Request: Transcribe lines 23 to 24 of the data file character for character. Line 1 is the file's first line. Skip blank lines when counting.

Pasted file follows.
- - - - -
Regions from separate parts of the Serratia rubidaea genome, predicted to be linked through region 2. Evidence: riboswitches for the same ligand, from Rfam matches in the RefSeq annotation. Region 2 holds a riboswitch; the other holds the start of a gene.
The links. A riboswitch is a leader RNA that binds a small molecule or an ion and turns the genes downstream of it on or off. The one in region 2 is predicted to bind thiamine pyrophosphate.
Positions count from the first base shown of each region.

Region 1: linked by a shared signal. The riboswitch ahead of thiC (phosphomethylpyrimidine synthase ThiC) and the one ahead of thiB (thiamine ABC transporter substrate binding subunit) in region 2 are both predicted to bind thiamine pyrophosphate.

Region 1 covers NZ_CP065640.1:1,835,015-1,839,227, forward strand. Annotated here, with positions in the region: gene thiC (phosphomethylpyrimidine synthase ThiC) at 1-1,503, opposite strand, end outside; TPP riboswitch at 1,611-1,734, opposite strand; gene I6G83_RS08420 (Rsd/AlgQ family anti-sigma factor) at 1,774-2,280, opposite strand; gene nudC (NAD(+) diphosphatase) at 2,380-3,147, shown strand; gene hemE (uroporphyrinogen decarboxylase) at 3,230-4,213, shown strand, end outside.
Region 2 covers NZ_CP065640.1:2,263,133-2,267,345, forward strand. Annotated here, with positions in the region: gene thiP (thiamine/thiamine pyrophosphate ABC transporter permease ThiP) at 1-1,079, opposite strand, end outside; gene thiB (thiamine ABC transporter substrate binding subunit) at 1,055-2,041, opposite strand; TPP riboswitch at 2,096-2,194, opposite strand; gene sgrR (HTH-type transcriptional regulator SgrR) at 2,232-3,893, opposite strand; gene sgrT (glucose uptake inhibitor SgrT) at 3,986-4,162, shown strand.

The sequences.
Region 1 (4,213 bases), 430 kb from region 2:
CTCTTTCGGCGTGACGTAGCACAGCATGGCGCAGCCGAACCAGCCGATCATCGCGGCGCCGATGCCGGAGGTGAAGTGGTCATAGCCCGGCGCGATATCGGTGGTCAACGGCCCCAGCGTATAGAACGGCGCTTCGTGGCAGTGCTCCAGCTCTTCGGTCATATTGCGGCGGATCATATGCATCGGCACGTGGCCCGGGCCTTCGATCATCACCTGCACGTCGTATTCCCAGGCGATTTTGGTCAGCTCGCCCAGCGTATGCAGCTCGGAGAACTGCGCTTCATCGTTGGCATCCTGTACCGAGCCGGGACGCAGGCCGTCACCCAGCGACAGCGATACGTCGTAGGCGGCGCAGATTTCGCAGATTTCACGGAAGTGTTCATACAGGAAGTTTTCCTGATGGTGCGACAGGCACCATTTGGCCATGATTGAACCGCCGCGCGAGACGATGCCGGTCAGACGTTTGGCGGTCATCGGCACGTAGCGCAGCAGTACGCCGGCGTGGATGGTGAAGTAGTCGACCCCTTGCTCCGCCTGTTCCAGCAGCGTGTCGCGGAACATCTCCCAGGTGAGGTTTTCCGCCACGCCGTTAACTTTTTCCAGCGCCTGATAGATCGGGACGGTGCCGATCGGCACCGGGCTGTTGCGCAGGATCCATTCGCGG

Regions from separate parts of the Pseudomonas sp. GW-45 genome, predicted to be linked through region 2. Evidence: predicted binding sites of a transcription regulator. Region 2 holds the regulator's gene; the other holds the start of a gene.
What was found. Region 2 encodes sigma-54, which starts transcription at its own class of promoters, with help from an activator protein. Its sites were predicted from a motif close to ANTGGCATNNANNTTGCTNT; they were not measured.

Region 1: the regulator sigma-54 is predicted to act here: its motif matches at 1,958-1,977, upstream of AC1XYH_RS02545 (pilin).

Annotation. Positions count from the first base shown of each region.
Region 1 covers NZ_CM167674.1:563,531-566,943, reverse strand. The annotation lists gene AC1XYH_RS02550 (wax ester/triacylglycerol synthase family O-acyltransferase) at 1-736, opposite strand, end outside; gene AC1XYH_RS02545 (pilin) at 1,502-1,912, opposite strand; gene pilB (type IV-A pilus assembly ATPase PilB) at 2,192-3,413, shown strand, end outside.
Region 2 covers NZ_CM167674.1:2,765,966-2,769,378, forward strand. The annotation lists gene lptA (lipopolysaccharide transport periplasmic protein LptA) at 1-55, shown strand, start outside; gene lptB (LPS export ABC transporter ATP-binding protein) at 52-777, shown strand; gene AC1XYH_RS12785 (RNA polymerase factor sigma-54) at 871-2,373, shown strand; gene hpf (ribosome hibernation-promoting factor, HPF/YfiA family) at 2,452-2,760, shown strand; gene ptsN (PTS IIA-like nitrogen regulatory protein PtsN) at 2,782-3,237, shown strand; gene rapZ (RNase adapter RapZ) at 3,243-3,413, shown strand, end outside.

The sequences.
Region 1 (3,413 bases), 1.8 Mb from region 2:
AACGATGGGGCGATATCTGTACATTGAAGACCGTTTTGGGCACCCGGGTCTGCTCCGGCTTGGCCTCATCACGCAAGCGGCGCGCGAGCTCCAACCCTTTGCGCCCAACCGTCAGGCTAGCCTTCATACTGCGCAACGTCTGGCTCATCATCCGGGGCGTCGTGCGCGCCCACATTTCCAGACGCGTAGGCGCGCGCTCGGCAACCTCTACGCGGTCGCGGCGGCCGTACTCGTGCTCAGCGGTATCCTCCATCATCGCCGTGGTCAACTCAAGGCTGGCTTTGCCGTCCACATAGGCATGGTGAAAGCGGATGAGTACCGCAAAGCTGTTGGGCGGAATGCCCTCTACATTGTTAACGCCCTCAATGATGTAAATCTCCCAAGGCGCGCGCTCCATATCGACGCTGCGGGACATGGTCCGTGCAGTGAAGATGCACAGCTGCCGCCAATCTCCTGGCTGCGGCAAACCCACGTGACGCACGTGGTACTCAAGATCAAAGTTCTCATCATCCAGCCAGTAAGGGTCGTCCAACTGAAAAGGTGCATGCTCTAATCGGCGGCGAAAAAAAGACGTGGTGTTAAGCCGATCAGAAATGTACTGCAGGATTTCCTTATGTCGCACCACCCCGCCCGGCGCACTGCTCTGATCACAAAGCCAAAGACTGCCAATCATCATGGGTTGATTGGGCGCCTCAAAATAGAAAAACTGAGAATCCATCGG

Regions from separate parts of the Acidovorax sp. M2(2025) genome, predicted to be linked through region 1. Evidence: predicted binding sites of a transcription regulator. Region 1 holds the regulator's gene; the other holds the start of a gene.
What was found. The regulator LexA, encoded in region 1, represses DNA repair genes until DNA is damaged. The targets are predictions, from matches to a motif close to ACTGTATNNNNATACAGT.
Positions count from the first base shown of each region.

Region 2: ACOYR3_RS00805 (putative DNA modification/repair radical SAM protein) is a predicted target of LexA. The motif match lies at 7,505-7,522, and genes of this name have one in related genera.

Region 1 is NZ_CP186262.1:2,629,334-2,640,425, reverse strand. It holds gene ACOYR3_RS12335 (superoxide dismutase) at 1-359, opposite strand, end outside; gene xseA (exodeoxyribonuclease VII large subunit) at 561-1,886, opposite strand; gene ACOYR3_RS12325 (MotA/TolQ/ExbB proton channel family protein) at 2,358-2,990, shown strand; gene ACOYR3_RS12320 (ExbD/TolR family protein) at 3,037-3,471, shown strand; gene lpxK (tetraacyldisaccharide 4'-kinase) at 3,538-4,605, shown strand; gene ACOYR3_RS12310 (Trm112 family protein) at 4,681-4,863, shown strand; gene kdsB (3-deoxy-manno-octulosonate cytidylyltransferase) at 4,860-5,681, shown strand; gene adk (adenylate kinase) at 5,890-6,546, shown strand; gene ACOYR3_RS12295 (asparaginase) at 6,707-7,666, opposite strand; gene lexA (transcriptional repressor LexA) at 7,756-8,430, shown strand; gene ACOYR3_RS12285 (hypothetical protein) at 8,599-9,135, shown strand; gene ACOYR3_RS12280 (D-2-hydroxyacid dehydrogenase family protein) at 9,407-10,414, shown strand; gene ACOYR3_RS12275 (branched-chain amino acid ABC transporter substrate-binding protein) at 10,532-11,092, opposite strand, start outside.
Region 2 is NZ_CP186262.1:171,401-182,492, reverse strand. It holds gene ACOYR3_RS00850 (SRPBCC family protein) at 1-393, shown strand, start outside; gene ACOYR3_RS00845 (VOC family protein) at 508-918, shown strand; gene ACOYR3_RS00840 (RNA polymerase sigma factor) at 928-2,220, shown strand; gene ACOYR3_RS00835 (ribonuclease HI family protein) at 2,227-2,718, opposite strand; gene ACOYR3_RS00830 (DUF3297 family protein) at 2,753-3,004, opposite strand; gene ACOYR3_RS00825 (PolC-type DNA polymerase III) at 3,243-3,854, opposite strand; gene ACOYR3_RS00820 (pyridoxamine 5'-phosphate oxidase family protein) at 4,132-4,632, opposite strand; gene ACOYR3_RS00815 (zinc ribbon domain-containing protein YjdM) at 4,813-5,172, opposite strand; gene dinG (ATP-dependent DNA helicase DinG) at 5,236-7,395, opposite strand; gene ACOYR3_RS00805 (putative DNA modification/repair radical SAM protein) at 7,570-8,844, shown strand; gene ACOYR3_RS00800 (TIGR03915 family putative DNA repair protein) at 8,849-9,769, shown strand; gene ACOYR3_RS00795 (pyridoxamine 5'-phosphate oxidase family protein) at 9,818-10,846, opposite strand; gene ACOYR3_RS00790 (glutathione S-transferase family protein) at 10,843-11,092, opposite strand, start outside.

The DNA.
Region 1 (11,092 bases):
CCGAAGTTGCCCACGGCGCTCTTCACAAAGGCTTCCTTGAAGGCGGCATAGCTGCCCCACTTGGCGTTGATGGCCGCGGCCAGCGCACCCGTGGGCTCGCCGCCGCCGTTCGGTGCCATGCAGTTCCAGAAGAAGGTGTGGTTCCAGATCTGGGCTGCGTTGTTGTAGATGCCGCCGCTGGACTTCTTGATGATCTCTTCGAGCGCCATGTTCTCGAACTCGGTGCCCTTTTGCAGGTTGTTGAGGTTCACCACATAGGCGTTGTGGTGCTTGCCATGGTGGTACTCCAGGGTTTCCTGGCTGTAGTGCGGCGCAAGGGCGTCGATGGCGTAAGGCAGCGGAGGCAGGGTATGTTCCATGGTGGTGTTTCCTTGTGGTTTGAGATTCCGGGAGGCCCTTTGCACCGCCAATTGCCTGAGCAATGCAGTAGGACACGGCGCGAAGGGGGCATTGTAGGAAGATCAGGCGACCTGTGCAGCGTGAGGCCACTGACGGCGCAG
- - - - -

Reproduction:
Region 1 is NZ_CP186262.1:2,629,334-2,640,425, reverse strand. It holds gene ACOYR3_RS12335 (superoxide dismutase) at 1-359, opposite strand, end outside; gene xseA (exodeoxyribonuclease VII large subunit) at 561-1,886, opposite strand; gene ACOYR3_RS12325 (MotA/TolQ/ExbB proton channel family protein) at 2,358-2,990, shown strand; gene ACOYR3_RS12320 (ExbD/TolR family protein) at 3,037-3,471, shown strand; gene lpxK (tetraacyldisaccharide 4'-kinase) at 3,538-4,605, shown strand; gene ACOYR3_RS12310 (Trm112 family protein) at 4,681-4,863, shown strand; gene kdsB (3-deoxy-manno-octulosonate cytidylyltransferase) at 4,860-5,681, shown strand; gene adk (adenylate kinase) at 5,890-6,546, shown strand; gene ACOYR3_RS12295 (asparaginase) at 6,707-7,666, opposite strand; gene lexA (transcriptional repressor LexA) at 7,756-8,430, shown strand; gene ACOYR3_RS12285 (hypothetical protein) at 8,599-9,135, shown strand; gene ACOYR3_RS12280 (D-2-hydroxyacid dehydrogenase family protein) at 9,407-10,414, shown strand; gene ACOYR3_RS12275 (branched-chain amino acid ABC transporter substrate-binding protein) at 10,532-11,092, opposite strand, start outside.
Region 2 is NZ_CP186262.1:171,401-182,492, reverse strand. It holds gene ACOYR3_RS00850 (SRPBCC family protein) at 1-393, shown strand, start outside; gene ACOYR3_RS00845 (VOC family protein) at 508-918, shown strand; gene ACOYR3_RS00840 (RNA polymerase sigma factor) at 928-2,220, shown strand; gene ACOYR3_RS00835 (ribonuclease HI family protein) at 2,227-2,718, opposite strand; gene ACOYR3_RS00830 (DUF3297 family protein) at 2,753-3,004, opposite strand; gene ACOYR3_RS00825 (PolC-type DNA polymerase III) at 3,243-3,854, opposite strand; gene ACOYR3_RS00820 (pyridoxamine 5'-phosphate oxidase family protein) at 4,132-4,632, opposite strand; gene ACOYR3_RS00815 (zinc ribbon domain-containing protein YjdM) at 4,813-5,172, opposite strand; gene dinG (ATP-dependent DNA helicase DinG) at 5,236-7,395, opposite strand; gene ACOYR3_RS00805 (putative DNA modification/repair radical SAM protein) at 7,570-8,844, shown strand; gene ACOYR3_RS00800 (TIGR03915 family putative DNA repair protein) at 8,849-9,769, shown strand; gene ACOYR3_RS00795 (pyridoxamine 5'-phosphate oxidase family protein) at 9,818-10,846, opposite strand; gene ACOYR3_RS00790 (glutathione S-transferase family protein) at 10,843-11,092, opposite strand, start outside.